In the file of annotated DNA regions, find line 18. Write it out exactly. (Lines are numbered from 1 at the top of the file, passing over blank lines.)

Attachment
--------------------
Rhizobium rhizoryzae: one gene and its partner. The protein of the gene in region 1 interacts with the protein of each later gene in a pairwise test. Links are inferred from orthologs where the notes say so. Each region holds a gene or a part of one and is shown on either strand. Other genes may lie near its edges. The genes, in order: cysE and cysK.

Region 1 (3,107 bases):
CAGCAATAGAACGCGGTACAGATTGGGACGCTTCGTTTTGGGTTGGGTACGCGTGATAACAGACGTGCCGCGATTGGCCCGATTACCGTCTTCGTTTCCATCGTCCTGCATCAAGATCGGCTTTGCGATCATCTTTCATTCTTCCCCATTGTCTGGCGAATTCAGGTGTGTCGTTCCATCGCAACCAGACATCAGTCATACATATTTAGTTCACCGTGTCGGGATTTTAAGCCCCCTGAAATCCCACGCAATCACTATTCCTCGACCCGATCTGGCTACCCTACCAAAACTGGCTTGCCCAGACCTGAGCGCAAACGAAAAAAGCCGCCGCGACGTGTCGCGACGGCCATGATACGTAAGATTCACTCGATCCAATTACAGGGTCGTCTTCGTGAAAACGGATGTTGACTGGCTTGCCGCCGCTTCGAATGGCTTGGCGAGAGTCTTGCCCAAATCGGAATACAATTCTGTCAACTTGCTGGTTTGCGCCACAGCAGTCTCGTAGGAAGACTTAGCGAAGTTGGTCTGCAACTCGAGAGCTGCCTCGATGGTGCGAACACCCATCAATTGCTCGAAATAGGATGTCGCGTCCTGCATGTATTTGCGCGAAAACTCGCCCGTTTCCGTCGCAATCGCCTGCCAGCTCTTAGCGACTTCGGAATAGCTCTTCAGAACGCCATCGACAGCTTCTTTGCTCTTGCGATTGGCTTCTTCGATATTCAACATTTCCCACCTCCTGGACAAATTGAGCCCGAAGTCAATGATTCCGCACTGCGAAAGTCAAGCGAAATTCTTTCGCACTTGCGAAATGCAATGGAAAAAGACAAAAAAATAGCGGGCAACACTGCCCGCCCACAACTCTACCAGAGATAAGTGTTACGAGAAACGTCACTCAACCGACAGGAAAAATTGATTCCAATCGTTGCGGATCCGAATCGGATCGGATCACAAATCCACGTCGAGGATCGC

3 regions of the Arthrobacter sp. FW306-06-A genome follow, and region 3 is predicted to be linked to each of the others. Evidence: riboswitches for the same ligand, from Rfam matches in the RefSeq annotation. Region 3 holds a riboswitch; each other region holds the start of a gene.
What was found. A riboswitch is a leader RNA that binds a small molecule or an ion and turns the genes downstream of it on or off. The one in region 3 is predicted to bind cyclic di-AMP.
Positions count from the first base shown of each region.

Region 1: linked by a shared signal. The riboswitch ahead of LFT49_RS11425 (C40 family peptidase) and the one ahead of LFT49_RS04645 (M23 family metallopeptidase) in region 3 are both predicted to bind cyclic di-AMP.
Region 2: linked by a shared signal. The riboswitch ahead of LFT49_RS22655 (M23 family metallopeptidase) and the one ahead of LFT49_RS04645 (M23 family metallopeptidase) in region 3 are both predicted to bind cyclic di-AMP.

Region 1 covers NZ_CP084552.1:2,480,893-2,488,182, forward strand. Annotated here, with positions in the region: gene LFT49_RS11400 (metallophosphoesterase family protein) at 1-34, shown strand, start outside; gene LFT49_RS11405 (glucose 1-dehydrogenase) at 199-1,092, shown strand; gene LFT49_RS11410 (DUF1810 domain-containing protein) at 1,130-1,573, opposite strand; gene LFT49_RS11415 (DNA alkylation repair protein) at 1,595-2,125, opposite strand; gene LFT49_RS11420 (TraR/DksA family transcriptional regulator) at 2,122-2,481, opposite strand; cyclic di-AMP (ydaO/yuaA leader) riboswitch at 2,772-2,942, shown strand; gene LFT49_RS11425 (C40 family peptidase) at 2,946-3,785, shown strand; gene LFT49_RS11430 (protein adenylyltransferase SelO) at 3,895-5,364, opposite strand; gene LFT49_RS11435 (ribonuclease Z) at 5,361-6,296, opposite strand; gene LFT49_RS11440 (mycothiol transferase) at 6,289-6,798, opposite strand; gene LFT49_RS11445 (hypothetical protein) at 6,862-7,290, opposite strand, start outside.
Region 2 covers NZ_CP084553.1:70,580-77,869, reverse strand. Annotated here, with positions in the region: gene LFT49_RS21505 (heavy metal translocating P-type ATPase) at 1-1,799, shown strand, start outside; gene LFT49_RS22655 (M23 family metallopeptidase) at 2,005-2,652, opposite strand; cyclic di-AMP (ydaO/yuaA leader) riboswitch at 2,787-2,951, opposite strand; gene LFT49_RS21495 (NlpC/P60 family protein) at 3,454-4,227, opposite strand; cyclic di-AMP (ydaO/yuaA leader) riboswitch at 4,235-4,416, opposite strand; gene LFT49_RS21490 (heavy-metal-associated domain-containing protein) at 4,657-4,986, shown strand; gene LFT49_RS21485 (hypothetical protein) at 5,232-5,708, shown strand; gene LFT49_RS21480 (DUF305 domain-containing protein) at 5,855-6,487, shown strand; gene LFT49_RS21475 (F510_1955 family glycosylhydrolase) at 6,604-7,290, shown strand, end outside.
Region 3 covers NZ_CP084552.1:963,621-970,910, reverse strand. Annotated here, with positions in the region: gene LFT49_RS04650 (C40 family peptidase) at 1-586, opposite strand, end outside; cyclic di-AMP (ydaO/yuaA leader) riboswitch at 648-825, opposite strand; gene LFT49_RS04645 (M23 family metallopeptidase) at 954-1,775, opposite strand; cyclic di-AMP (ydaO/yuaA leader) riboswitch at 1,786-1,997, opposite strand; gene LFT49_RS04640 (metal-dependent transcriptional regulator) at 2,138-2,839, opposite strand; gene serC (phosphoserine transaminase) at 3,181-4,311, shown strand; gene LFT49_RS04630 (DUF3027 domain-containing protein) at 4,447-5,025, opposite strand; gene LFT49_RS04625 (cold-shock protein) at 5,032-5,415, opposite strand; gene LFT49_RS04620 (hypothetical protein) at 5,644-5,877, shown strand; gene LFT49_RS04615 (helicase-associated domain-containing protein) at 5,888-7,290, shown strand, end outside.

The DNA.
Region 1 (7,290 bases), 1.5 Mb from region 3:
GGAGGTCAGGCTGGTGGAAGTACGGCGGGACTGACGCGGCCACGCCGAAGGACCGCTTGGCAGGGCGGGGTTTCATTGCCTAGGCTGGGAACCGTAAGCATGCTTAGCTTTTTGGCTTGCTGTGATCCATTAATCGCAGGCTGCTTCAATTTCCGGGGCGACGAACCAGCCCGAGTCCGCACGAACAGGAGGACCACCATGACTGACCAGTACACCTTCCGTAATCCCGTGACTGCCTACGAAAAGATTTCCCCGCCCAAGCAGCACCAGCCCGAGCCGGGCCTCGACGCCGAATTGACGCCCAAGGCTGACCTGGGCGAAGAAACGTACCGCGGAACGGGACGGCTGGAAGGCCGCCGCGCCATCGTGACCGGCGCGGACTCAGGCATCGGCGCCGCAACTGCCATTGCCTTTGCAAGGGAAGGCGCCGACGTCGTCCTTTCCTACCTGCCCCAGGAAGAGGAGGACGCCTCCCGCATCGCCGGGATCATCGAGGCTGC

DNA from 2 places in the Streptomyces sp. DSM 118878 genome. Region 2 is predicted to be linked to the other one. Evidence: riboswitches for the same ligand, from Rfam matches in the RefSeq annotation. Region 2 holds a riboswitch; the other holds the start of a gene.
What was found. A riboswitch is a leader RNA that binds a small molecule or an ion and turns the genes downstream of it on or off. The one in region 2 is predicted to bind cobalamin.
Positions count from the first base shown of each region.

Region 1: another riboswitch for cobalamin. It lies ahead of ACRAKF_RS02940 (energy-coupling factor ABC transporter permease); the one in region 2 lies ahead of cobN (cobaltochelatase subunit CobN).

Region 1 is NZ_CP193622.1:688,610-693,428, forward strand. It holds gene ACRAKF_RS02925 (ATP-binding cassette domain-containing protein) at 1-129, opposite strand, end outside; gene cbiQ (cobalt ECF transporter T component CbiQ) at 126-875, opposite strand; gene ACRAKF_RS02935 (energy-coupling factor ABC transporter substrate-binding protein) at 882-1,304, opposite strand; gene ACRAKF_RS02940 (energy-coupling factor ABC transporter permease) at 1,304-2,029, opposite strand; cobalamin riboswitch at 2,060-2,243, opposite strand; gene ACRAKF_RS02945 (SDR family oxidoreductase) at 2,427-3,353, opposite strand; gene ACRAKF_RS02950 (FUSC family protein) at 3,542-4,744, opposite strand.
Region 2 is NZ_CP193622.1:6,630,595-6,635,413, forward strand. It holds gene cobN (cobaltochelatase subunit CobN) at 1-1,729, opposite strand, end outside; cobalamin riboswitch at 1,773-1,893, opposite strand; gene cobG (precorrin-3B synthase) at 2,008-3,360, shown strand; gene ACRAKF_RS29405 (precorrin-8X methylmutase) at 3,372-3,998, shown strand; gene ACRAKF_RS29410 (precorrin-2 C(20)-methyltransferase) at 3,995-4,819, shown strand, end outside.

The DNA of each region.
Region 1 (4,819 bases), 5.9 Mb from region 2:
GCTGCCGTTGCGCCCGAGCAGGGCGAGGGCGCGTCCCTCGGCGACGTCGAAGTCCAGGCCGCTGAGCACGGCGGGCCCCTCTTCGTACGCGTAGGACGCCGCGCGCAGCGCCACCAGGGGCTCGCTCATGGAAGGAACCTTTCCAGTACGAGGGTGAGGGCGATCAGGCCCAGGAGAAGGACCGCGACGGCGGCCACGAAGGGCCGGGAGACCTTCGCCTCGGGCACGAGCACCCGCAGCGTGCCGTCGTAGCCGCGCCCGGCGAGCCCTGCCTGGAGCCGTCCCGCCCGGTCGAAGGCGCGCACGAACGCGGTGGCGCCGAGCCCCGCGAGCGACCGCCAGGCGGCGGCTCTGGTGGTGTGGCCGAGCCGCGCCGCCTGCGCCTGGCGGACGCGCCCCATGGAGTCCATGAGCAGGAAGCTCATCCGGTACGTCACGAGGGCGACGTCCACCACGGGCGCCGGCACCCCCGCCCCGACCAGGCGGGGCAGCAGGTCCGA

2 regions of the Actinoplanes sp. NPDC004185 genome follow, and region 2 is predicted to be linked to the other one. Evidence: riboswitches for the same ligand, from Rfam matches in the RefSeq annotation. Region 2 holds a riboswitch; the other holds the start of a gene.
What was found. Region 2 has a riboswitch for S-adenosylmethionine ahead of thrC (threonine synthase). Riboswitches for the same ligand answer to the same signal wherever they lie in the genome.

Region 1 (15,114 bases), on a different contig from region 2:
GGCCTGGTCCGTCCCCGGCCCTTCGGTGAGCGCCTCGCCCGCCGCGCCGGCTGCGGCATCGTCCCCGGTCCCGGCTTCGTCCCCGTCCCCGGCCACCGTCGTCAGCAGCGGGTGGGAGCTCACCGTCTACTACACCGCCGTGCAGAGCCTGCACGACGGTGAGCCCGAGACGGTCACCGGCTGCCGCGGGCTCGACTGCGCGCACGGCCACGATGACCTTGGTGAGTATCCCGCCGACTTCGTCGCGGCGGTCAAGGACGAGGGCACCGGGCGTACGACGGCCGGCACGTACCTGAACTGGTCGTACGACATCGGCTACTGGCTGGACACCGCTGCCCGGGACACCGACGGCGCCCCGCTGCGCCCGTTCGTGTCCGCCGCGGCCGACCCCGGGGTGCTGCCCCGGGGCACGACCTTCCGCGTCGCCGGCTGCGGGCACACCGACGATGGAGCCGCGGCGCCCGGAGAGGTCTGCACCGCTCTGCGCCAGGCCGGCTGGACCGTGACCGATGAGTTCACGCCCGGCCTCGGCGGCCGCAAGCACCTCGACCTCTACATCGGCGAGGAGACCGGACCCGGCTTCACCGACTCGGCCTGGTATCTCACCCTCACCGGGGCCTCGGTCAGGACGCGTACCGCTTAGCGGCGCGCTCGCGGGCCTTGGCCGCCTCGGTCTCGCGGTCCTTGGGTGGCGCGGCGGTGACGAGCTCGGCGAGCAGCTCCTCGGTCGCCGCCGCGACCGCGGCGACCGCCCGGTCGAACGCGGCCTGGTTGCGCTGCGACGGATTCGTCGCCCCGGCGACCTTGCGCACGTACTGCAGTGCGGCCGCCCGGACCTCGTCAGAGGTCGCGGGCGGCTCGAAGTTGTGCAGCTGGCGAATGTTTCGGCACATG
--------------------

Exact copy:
Region 1: another riboswitch for cobalamin. It lies ahead of ACRAKF_RS02940 (energy-coupling factor ABC transporter permease); the one in region 2 lies ahead of cobN (cobaltochelatase subunit CobN).